Following the signing of the Rome Protocol with Italy in 1935, the Magyar Légügyi Hivatal (Hungarian Aviation Department) ordered 26 Fiat CR.32s and 26 more the following year. The 52 aircraft arrived in Hungary between 23 April and 2 December 1936. The CR.32s were armed with two Hungarian made 7.92mm M. GKH type Gebauer machine guns. The fighters were assigned to I. Metrological Group, which was moved from Szombathely to Székesfehervar during 1936. The group was composed by three sub-groups: 1/1. ‘Ilász’ (Archer) vadászszázad (fighter squadron), 1/2. ‘Ludas Matyi’ (Matti the Goose Boy - a Hungarian folklore character) vadászszázad and 1/3. ‘Puma’ (Mountain Lion) vadászszázad.
In 1938 the Hungarians received 36 ex-Austrian CR.32s from Germany.
On 22 August 1938 an agreement was signed in Bled, Yugoslavia by Hungary and the ‘Little Entente’ states – Czechoslovakia, Rumania and Yugoslavia. This agreement recognized Hungary’s right to rearm itself in exchange for Hungary’s promise not to forcibly reclaim territory lost under the 1920 Peace Treaty of Trianon. The now legal Magyar Királyi Honvéd Légierö (Royal Hungarian Air Force) first went on alert during the Munich Crisis in October 1938.
On 25 October 1938 Föhadnagy László Pongrácz downed a Czech S-328 from 10 Squadron over Hodzovo.
The Letov's pilot, Corporal Ján Kello was wounded and the observer, aspirant Jaromir Sotola was killed.
This claim isn't a confirmed victory and his commanders punished him since it took place during a very sensitive period. This incident was direct before the first Wiener judgment when Hungary got back former territories where the ethnic majority was Hungarian (2 November 1938).
On 23 March 1939 – following Germany’s seizure of Bohemia and Moravia – Hungary reoccupied the easternmost Slovak province of Upper Hungary (Ruthenia). Slovak aircraft attacked the advancing Hungarian troops that day, prompting the Hungarian Air Force into action the next day.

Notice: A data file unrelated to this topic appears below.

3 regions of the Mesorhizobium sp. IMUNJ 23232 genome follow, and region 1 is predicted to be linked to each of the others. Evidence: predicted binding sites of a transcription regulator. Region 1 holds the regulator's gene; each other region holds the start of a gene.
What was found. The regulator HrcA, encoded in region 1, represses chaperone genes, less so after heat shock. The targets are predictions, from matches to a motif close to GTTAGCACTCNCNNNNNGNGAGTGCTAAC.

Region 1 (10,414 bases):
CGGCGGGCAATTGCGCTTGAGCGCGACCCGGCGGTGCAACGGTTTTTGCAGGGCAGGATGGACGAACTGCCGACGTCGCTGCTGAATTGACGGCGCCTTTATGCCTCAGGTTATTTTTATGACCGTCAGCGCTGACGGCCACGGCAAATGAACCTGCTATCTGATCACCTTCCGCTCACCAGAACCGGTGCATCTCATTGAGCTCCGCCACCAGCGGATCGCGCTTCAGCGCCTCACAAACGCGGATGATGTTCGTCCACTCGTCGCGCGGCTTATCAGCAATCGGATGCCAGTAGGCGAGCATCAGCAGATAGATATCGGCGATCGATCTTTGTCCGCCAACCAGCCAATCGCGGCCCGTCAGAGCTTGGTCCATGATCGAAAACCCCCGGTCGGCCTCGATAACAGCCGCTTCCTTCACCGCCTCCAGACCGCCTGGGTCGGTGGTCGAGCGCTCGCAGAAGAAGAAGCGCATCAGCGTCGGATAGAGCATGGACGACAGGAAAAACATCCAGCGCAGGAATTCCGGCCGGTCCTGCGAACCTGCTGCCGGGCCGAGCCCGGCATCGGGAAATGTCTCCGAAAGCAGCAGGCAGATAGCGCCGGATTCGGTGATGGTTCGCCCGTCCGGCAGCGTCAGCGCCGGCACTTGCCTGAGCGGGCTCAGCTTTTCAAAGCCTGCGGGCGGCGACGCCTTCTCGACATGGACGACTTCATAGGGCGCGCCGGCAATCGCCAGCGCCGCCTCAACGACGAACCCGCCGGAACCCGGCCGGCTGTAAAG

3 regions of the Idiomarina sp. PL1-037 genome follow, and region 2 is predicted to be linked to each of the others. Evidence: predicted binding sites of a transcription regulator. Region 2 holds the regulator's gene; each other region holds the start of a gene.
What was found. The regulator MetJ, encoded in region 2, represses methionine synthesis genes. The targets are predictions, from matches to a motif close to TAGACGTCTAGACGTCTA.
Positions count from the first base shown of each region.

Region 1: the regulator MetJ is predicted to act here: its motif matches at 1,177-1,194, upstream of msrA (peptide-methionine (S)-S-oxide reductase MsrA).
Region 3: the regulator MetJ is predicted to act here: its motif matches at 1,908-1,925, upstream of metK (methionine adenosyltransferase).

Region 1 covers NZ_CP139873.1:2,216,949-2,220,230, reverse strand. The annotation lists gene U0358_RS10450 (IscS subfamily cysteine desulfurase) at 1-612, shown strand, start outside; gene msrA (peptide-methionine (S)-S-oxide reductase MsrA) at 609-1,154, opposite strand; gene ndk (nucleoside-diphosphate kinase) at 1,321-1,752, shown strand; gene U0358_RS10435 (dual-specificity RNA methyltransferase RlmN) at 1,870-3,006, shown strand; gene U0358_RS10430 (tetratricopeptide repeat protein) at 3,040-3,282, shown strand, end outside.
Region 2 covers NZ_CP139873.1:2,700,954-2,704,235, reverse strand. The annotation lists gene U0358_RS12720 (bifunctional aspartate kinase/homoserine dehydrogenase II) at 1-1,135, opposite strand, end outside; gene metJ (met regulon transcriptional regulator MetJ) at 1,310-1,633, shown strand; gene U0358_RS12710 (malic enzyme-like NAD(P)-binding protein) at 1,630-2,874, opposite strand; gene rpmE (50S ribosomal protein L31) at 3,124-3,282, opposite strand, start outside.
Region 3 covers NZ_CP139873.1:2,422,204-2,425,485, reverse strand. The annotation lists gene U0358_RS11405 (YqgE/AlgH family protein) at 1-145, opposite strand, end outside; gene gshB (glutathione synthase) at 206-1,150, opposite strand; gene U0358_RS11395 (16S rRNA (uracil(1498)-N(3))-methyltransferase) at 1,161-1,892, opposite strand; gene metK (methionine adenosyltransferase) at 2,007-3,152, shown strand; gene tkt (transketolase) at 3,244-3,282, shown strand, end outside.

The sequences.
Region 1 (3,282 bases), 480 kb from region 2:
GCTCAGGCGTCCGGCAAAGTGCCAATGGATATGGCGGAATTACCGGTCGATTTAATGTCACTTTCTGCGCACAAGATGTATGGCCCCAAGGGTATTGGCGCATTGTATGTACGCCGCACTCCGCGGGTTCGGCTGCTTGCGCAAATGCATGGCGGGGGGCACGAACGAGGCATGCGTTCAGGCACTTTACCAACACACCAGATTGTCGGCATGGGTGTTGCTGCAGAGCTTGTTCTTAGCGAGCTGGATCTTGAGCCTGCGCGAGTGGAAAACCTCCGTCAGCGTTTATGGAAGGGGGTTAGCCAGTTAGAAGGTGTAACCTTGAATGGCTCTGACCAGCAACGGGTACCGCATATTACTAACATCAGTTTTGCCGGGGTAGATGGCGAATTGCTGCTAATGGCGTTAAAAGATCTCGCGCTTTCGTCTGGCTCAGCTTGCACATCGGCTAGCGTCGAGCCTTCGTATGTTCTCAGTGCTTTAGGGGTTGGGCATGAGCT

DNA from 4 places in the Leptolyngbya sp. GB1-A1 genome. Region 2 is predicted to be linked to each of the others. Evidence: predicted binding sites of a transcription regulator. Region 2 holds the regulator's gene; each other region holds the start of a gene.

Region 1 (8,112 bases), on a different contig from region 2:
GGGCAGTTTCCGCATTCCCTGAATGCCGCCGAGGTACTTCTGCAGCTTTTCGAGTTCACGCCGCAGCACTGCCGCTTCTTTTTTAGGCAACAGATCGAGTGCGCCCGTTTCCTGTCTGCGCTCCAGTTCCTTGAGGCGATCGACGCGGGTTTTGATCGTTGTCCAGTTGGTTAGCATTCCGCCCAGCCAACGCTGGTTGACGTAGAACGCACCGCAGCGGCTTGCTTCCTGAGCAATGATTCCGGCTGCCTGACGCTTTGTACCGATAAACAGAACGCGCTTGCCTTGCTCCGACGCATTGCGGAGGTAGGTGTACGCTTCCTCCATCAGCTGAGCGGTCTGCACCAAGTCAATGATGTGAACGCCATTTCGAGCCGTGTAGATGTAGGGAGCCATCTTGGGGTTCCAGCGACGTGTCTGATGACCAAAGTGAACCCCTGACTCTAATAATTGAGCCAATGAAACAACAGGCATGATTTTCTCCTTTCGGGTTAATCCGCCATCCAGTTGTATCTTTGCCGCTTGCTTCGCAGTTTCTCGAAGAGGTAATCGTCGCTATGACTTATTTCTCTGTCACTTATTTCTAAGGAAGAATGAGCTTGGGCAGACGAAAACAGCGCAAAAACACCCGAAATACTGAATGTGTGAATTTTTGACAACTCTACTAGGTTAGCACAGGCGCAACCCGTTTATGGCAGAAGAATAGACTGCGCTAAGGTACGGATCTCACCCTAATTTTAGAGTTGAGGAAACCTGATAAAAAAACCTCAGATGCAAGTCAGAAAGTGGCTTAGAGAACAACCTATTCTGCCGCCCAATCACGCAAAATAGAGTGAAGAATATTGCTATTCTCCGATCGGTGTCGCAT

During 24 March CR.32s of 1/1. and 1/2. vadászszázad engaged Slovak Avia B-534s twice over Ruthenia and Hungary.
Hungarian Ju86K-2 bombers attacked Spisska Nova Ves’ airport. The bombers were escorted by CR.32s from the 1/2. vadászszázad.
On the morning of 24 March 1939 föhadnagy (Lieutenant) Aladár Negró’s 2. Section of the 1/1. vadászszázad was patrolling the area over Szobránc. The section consisted of him, örmester (Sergeant) Sandor Szojak and örmester Árpád Kertész. At 07:40 three Slovakian Avia B-534s from 49th letka suddenly appeared. In the ensuing brief aerial combat Negró shot down porucík (Lieutenant) Ján Prhácek (commanding officer of the 49th letka) west of Sobrance. Prhácek was killed when his fighter crashed. Szojak shot down desiatnik (Corporal) C. Martis, who survived, near Lúcky. Kertész claimed a third fighter, flown by LAC Michal Karas, damaged in the area of Vysne Remety in East Slovakia. In fact Karas landed at his base without any damage to his Avia.
At 15:00 the 1/1. vadászszázad scrambled. They formed in three Vs in the air; föhadnagy Béla Csekme leading with hadnagy (2nd Lieutenant) V. Gemeinhardt and örmester M. Tarr as wingmen. Negró’s trio flew on the starboard side and on the port side flew föhadnagy László Palkó’s 3. Section, with wingmen Antal Békássy and hadnagy Mátyás Pirity. The CR.32s reached the cloud-base at about 6200 feet and then flew into fog. Soon there was a hole in the clouds and at the same moment Palkó and Pirity noticed three Avia B-534s and three Letov Š.328s on the port side. The 1. Section did not appear to notice the enemy and they flew on and were soon swallowed by the fog. The Avias, which were from 45th letka, jumped Negró’s 2. Section but opened fire too soon, outside the range of their machine-guns. Negró, turned the table and shot down one Avia flown by rotmajster Ján Hergott southeast of Bánovce nad Ondavou. A second Avia, flown by František Hanovec, was shot down by Szojak near Senné.